I’d been waiting a while for this moment, carefully running in the BMW i8’s tiny three-cylinder engine until it was ready for some proper work.
I recalled the car’s press launch and being rather impressed by its ability to maintain considerable point-to-point pace with little apparent effort. But there was nothing in my first month with the i8 that suggested a repeat performance was likely. It just hasn’t felt like a sports car - and I mean that largely as a compliment.
It has an extremely relaxed gait, even when you’re not cruising around powered by electrons alone. Its ultra-long wheelbase, 2+2 configuration and skinny tyres appeared not to lend themselves to a road warrior’s disposition at all.
As it happens, you’d need a McLaren P1 before you’d find a car that changed character more at the flick of a switch. Knock the BMW's gear selector to the left, watch the dials turn from soothing blue to angry orange and a tacho replace the power reserve gauge and listen to a sharp, angry bark emanate from the engine bay. And then it’s off.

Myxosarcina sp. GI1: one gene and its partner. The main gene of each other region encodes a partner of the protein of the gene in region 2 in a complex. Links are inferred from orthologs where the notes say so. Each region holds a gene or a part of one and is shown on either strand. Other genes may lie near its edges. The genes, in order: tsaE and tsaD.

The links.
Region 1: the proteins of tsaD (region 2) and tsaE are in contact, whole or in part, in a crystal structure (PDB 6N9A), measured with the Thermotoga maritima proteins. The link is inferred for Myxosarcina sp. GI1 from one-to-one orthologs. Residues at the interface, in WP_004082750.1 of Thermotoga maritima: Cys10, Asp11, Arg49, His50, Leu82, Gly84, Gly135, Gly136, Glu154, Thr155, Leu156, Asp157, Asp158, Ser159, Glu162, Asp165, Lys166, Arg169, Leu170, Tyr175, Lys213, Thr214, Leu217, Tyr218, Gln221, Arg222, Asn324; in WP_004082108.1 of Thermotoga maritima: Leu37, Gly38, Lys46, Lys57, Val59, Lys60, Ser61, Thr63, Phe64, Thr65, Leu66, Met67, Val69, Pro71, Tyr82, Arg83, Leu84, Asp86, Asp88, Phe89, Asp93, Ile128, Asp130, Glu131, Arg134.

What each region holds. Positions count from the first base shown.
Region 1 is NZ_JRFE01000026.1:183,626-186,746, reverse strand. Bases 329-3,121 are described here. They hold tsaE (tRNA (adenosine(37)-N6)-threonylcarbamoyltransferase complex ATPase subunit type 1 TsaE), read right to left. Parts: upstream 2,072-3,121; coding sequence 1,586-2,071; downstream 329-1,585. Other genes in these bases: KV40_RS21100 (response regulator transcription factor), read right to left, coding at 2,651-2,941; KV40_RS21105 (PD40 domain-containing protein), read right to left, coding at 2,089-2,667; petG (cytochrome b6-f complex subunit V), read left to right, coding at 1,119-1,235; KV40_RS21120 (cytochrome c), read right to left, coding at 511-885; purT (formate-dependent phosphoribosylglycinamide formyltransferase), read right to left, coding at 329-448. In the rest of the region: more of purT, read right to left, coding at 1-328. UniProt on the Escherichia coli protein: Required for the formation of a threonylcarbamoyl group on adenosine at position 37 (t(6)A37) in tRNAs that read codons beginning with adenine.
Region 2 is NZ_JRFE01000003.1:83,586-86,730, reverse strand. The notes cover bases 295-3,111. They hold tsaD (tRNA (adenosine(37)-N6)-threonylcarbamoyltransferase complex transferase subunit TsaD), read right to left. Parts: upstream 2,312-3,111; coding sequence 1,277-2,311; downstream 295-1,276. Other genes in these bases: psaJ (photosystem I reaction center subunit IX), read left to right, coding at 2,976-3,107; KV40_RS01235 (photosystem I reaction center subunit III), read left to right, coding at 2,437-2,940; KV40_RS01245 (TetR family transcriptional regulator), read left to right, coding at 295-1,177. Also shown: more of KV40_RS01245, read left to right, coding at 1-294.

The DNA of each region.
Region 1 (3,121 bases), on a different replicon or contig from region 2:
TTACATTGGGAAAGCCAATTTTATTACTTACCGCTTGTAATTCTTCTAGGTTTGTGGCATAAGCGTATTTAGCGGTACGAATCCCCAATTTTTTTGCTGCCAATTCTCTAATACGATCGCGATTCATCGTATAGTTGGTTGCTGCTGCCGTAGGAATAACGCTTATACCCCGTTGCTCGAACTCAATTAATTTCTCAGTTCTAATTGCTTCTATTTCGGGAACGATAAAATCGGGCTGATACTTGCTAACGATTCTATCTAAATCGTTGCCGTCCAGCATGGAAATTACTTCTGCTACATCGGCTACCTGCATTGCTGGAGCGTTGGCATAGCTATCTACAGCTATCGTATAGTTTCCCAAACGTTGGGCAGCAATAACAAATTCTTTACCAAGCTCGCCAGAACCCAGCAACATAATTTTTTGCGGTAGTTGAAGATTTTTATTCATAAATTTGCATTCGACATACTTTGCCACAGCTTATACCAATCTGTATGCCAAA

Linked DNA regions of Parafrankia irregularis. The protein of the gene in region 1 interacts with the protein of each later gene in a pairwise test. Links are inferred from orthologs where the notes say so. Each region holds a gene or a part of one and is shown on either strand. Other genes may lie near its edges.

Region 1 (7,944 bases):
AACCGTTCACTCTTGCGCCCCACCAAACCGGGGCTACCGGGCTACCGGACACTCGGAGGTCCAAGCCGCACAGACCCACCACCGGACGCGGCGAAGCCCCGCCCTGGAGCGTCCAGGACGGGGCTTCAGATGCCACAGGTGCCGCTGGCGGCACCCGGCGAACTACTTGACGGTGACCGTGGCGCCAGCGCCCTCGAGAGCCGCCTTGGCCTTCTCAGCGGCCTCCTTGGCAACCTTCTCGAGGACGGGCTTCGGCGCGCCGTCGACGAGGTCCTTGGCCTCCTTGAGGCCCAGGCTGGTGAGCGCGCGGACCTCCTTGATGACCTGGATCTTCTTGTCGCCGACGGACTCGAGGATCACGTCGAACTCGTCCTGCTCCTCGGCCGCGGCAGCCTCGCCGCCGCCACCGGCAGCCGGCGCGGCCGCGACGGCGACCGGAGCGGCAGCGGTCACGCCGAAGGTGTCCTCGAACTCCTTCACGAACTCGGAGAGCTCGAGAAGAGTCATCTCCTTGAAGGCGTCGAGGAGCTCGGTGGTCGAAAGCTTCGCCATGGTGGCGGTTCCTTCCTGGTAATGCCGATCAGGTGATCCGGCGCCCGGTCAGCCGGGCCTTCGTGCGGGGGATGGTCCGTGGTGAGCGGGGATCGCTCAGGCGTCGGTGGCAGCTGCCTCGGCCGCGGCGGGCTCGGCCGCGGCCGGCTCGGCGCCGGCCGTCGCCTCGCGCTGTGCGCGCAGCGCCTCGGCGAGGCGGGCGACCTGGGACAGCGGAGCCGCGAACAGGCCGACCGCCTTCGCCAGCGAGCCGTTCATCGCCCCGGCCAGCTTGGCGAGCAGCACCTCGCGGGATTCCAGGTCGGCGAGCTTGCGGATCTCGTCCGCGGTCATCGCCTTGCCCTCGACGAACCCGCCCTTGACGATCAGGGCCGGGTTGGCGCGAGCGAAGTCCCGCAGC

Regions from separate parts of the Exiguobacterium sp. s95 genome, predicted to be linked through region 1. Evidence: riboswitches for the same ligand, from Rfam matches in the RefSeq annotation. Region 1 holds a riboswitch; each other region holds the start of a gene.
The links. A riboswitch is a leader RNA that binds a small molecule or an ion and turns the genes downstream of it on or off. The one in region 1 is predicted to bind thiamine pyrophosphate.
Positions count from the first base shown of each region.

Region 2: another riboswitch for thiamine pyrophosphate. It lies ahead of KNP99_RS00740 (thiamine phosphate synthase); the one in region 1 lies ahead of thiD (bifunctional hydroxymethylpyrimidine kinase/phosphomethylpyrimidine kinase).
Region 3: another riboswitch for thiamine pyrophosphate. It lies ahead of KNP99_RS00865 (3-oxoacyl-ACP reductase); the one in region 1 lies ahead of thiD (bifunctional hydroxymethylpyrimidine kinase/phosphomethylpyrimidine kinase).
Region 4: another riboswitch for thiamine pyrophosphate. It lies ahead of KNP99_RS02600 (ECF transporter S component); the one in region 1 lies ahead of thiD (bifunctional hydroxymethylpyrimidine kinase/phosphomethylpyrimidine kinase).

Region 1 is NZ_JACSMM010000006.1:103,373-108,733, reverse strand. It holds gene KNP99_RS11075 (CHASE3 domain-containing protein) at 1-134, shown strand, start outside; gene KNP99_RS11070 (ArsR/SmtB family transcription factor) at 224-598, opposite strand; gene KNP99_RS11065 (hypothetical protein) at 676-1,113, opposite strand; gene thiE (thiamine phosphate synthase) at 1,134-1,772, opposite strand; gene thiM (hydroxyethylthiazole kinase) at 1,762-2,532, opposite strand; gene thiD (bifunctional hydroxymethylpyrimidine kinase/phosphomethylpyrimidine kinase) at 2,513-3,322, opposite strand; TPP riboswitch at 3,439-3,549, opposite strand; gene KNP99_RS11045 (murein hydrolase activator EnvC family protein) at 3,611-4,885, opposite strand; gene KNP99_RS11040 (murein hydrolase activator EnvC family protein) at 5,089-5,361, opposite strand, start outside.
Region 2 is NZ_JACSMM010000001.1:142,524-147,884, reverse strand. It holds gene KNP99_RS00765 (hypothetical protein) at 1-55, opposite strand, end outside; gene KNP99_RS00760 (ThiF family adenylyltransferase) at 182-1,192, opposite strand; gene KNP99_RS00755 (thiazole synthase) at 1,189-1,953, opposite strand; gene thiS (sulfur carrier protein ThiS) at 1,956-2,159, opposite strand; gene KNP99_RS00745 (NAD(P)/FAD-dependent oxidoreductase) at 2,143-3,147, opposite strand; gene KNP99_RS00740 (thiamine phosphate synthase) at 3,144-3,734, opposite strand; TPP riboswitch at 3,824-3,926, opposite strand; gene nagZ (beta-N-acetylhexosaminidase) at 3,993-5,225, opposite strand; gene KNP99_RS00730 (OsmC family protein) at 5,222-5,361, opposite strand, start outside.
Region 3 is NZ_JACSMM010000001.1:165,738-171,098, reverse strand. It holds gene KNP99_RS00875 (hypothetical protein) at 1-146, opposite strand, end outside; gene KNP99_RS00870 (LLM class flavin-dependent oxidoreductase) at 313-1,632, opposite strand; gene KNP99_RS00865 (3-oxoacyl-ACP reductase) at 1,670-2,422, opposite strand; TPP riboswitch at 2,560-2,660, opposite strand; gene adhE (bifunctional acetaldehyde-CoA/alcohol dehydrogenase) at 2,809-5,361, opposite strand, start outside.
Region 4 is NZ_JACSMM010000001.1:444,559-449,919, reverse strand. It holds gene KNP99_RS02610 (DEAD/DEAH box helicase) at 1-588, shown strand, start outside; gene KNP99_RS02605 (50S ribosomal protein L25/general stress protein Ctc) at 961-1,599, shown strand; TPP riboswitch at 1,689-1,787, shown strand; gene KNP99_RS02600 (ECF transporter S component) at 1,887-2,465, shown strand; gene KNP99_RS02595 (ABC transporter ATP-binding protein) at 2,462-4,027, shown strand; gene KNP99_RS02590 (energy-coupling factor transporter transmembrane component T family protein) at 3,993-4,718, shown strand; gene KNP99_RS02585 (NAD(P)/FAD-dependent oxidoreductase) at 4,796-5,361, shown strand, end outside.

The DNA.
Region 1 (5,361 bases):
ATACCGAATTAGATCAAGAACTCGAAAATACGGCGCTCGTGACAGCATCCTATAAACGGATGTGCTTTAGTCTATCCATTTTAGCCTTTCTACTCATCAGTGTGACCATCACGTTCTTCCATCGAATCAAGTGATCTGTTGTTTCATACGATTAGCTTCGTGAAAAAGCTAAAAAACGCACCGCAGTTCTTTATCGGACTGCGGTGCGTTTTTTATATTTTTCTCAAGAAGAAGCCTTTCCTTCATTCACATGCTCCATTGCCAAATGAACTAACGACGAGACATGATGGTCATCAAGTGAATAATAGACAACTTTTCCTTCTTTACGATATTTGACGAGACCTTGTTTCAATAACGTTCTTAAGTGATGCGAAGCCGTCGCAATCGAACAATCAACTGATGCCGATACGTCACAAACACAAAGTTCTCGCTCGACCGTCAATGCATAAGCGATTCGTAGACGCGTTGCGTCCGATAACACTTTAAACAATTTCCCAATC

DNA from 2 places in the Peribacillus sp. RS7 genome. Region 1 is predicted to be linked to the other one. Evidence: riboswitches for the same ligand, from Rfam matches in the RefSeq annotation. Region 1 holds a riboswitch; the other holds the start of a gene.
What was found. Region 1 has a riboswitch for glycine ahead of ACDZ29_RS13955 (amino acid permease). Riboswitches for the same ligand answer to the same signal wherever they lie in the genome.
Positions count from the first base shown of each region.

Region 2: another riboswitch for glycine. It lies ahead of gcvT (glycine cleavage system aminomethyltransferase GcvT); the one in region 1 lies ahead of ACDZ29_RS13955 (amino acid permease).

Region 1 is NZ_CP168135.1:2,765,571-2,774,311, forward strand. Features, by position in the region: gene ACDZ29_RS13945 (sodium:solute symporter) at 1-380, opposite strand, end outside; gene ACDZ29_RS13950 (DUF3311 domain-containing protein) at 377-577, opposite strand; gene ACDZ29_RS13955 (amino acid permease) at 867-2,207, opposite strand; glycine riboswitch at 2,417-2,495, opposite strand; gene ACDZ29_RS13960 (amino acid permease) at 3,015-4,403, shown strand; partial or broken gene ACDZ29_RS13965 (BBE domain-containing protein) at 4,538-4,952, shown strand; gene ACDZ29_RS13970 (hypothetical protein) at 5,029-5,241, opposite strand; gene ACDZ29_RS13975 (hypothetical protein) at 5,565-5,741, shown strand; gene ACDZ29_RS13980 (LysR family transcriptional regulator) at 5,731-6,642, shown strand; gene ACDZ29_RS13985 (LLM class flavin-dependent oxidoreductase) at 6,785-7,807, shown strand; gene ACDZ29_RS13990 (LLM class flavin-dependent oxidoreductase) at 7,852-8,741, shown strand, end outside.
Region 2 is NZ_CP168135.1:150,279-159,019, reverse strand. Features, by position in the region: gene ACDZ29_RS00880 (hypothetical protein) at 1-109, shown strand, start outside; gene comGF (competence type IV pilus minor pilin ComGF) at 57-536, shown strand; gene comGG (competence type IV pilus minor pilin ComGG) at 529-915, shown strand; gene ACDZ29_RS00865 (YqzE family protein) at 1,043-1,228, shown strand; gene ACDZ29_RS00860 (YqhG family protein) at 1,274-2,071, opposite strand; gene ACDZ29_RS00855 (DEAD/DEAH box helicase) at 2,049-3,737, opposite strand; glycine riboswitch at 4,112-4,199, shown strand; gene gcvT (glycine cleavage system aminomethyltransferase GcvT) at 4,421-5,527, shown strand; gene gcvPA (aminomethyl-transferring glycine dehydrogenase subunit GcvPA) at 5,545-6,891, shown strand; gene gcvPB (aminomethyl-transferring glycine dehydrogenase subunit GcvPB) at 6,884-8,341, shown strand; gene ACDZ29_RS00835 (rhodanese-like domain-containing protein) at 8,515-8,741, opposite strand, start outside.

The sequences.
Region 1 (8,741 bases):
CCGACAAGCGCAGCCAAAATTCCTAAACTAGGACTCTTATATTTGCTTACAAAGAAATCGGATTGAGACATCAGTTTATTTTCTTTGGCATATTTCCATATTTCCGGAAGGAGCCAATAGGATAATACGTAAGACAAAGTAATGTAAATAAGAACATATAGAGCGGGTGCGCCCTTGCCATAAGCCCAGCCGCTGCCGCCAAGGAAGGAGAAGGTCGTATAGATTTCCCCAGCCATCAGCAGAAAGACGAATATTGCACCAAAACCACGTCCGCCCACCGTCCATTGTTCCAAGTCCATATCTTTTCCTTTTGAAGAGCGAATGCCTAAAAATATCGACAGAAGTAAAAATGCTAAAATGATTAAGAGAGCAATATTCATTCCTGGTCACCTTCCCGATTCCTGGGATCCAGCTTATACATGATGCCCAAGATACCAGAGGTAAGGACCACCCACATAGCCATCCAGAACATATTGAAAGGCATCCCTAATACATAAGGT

Because it’s so laid back most of the time, it’s easy to forget it’s quicker to 62mph than a new Porsche 911, or that it all comes with a yowling soundtrack many have dismissed as synthetic but which I find genuinely exhilarating.
If there is a key to the way the car delivers its power, it’s that it is fitted with the world’s first two-speed electric axle. Single-speed electric motors have to be disengaged at high speeds to prevent over-spinning, but a two-speed motor can assist from rest to top speed. A handy side-effect is that it also extends the all-electric range, and you are entirely unaware of the electric motor changing gear. And for those of you thinking those BMW engineers really are very clever, I’m sure they are. But this was the work of GKN, a British component supplier.